It's a self-effacing brand, PixelJunk. "Why, this old thing?" Kyoto's Q-Games seems to be saying. "Oh, it's just some disposable retro frippery I knocked up, don't give it a second thought." And yes, the three titles to date (Racers, Monsters and Eden) do have a certain thrift-store attitude, pinning tiny 2D sprites on mix-and-match, second-hand inspirations like Scalextric and tower defence.
But PixelJunk, especially the life-consuming Monsters, has also made a huge contribution to the ever-growing collection of exclusive games on PSN that match or beat anything on Xbox Live Arcade for style, originality and daring. They sit proudly alongside the likes of Flower, Noby Noby Boy, The Last Guy and the forthcoming Fat Princess. Having played it at last week's Sony showcase in Los Angeles, we're confident that PixelJunk 1-4 (it's a working title) will be no exception.
It's the most nakedly retro game in the series to date; eighties classics Thrust and Exile are obvious influences on this gravitational game of subterranean search-and-rescue. But it's also the most modern PixelJunk yet, flaunting a technical spectacle of physics and fluid dynamics as the player manipulates reservoirs and torrents of water and magma, as well as the rock itself, to solve the navigational puzzle of each stage.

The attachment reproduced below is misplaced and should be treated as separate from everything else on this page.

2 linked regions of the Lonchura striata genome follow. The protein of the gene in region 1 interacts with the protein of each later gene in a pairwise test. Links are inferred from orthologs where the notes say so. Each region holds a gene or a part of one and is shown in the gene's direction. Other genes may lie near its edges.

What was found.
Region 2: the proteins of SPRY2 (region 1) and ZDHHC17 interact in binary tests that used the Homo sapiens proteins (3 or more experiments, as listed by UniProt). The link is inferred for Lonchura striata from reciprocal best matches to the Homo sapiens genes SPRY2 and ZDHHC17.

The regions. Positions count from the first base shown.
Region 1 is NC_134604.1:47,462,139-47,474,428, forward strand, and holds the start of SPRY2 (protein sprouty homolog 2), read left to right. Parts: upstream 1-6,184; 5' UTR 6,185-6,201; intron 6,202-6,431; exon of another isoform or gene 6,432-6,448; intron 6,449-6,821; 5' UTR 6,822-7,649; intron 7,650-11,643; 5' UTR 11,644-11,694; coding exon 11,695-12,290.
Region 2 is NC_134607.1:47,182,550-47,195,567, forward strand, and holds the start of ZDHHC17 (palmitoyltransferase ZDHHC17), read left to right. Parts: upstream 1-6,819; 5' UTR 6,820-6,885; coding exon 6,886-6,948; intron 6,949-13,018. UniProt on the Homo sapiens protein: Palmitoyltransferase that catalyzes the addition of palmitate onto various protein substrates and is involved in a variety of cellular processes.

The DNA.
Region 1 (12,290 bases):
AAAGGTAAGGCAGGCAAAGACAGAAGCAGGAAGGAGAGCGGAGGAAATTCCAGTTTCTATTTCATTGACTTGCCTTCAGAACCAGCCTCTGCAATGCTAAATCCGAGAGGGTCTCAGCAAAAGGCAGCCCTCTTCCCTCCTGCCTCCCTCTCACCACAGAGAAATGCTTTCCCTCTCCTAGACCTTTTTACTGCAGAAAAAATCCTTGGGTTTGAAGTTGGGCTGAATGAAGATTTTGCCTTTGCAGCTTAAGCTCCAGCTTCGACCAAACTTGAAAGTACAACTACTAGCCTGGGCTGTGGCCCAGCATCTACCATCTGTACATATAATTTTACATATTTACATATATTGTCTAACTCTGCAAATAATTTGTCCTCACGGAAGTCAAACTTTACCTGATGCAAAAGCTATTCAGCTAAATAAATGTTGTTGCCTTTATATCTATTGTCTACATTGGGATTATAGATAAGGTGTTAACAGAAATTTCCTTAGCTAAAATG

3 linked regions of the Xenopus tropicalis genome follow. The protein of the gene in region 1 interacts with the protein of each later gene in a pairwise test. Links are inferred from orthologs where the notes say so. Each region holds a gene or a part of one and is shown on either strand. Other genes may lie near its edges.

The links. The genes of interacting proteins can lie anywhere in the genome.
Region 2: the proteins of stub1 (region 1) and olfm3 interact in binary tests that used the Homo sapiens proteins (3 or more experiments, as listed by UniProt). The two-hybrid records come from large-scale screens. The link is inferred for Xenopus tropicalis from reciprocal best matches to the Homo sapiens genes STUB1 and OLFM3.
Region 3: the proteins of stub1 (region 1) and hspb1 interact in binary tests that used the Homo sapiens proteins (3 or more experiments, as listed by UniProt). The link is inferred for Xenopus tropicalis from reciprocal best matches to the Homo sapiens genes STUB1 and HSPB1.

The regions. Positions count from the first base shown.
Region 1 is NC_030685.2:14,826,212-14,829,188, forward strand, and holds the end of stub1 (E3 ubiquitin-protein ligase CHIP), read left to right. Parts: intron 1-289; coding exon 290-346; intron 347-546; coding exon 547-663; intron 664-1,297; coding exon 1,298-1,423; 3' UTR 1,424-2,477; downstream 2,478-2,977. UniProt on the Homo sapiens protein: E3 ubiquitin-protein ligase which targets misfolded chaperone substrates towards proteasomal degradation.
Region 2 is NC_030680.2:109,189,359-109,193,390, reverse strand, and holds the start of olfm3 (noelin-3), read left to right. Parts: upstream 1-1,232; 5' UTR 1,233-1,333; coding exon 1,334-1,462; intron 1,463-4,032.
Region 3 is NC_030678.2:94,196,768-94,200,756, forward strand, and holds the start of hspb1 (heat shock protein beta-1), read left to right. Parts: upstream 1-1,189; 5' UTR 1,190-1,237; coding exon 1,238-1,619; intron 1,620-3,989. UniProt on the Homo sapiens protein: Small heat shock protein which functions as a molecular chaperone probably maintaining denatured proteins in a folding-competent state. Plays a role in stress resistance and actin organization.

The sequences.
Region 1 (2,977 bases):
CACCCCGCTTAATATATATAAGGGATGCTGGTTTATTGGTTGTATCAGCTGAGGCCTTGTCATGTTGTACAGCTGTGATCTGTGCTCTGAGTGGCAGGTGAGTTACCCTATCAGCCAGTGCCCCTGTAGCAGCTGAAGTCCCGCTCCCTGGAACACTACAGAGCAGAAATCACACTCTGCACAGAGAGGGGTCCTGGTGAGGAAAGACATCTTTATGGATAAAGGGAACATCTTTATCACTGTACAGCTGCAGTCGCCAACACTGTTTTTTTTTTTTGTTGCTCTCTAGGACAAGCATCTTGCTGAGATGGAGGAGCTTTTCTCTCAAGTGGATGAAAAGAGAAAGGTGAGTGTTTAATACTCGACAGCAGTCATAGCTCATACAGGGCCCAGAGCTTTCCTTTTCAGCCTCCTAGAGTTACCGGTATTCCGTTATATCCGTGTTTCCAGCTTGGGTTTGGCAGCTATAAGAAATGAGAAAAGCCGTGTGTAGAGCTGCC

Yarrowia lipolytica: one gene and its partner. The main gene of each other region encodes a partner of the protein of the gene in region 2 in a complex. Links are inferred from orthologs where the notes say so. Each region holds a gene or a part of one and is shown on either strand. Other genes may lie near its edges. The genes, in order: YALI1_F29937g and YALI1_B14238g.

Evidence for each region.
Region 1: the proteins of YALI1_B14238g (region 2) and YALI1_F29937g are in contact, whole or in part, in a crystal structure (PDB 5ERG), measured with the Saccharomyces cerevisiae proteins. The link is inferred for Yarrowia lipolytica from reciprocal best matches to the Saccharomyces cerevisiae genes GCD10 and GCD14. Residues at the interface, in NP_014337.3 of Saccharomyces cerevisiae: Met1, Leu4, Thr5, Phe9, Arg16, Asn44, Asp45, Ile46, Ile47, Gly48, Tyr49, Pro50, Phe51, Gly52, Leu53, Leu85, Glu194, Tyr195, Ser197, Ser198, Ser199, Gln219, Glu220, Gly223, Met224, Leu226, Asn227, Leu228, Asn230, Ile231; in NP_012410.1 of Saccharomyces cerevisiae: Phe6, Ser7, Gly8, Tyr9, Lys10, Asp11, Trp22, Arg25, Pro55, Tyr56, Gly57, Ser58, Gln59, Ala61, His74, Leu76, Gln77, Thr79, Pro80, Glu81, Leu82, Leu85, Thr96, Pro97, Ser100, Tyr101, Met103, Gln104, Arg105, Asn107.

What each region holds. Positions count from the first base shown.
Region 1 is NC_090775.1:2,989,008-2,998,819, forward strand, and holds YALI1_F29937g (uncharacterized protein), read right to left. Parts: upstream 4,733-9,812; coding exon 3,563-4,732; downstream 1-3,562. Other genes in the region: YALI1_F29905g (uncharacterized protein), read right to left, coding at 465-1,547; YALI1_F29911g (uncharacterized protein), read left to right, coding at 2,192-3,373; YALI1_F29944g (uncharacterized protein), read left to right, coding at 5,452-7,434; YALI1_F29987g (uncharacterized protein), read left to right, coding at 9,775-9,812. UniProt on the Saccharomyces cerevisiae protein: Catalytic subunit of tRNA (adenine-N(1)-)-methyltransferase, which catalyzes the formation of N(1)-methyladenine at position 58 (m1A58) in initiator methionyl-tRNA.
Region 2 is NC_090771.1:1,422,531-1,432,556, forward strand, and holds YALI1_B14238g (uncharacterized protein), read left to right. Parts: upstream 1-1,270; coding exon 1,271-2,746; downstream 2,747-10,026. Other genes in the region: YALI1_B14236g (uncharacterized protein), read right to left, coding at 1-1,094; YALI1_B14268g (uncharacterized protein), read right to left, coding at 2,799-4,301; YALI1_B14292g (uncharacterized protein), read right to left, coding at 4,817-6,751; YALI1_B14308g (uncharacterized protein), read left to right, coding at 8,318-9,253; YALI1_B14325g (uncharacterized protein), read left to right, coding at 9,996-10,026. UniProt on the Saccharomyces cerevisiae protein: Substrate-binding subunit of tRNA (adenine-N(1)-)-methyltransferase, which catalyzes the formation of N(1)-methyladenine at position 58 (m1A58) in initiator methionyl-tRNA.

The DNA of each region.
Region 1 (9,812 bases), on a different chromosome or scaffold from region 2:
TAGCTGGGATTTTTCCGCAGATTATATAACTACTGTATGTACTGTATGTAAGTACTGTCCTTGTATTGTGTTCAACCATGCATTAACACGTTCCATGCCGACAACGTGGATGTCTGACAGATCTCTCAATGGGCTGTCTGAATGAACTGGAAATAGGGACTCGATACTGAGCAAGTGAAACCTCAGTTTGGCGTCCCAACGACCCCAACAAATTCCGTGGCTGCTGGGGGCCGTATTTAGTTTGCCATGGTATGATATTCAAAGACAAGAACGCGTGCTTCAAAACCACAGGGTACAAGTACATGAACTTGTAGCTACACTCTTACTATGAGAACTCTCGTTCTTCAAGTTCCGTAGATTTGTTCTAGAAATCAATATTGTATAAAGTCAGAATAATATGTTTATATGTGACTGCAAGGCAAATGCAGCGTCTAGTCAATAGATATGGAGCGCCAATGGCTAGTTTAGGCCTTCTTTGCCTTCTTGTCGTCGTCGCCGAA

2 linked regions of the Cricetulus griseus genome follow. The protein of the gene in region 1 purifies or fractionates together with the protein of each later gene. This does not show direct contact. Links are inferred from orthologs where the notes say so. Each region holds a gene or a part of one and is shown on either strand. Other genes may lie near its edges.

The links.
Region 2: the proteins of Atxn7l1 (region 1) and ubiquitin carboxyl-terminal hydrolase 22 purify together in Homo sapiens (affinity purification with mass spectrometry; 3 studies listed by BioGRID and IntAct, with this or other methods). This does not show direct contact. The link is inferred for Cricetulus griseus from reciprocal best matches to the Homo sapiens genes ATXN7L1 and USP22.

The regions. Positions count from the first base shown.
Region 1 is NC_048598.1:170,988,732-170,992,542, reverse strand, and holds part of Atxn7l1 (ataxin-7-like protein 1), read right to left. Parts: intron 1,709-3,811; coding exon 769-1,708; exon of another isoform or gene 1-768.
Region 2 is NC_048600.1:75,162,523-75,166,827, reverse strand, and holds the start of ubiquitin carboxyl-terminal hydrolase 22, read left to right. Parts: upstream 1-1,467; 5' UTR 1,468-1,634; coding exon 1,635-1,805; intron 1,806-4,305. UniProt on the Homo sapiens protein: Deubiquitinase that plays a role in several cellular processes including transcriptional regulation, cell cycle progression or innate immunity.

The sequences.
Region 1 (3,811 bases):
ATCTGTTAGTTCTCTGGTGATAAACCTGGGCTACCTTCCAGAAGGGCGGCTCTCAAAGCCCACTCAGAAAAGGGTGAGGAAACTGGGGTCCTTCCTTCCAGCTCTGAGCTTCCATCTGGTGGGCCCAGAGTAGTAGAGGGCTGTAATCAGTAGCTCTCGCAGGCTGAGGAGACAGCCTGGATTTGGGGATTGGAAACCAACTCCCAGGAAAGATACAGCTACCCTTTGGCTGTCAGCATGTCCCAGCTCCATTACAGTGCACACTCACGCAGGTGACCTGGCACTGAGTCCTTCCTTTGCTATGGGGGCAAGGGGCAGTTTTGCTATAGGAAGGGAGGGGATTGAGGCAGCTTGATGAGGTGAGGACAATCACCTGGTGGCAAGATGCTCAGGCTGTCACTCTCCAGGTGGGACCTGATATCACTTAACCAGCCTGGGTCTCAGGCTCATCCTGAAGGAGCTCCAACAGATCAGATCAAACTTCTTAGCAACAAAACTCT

You pilot a tiny yellow capsule through 2D cross-sectional caverns sketched in tasteful Habitat browns. The left stick controls the vessel's movement with thrusters; it has a free-floating inertia and succumbs to a gentle gravitational pull. The right stick controls its orientation through 360 degrees, aiming its rockets, which are used to blast away rock as well as destroy the rather Metroid-style organic enemies and robotic turrets that spit, lunge and shoot from the cavern walls.
There's also a grappling arm, which extends to gather pickups, drag objects and grab the stranded spelunking spacemen who wave cheerfully for help from around each level. You'll need to rescue all of these guys to open a barrier to move on to the next stage - all the living ones, at least, since you can lose them to enemies, rock-falls and lava. Save more to increase your score, which is also boosted by the yellow stars trailed like breadcrumbs around the levels, and released by enemies and rock formations when shot.
So far, so standard twin-stick shooter. But all of this is mere framework for what PixelJunk 1-4 is really about: temperature and fluids, and what happens when you play with them.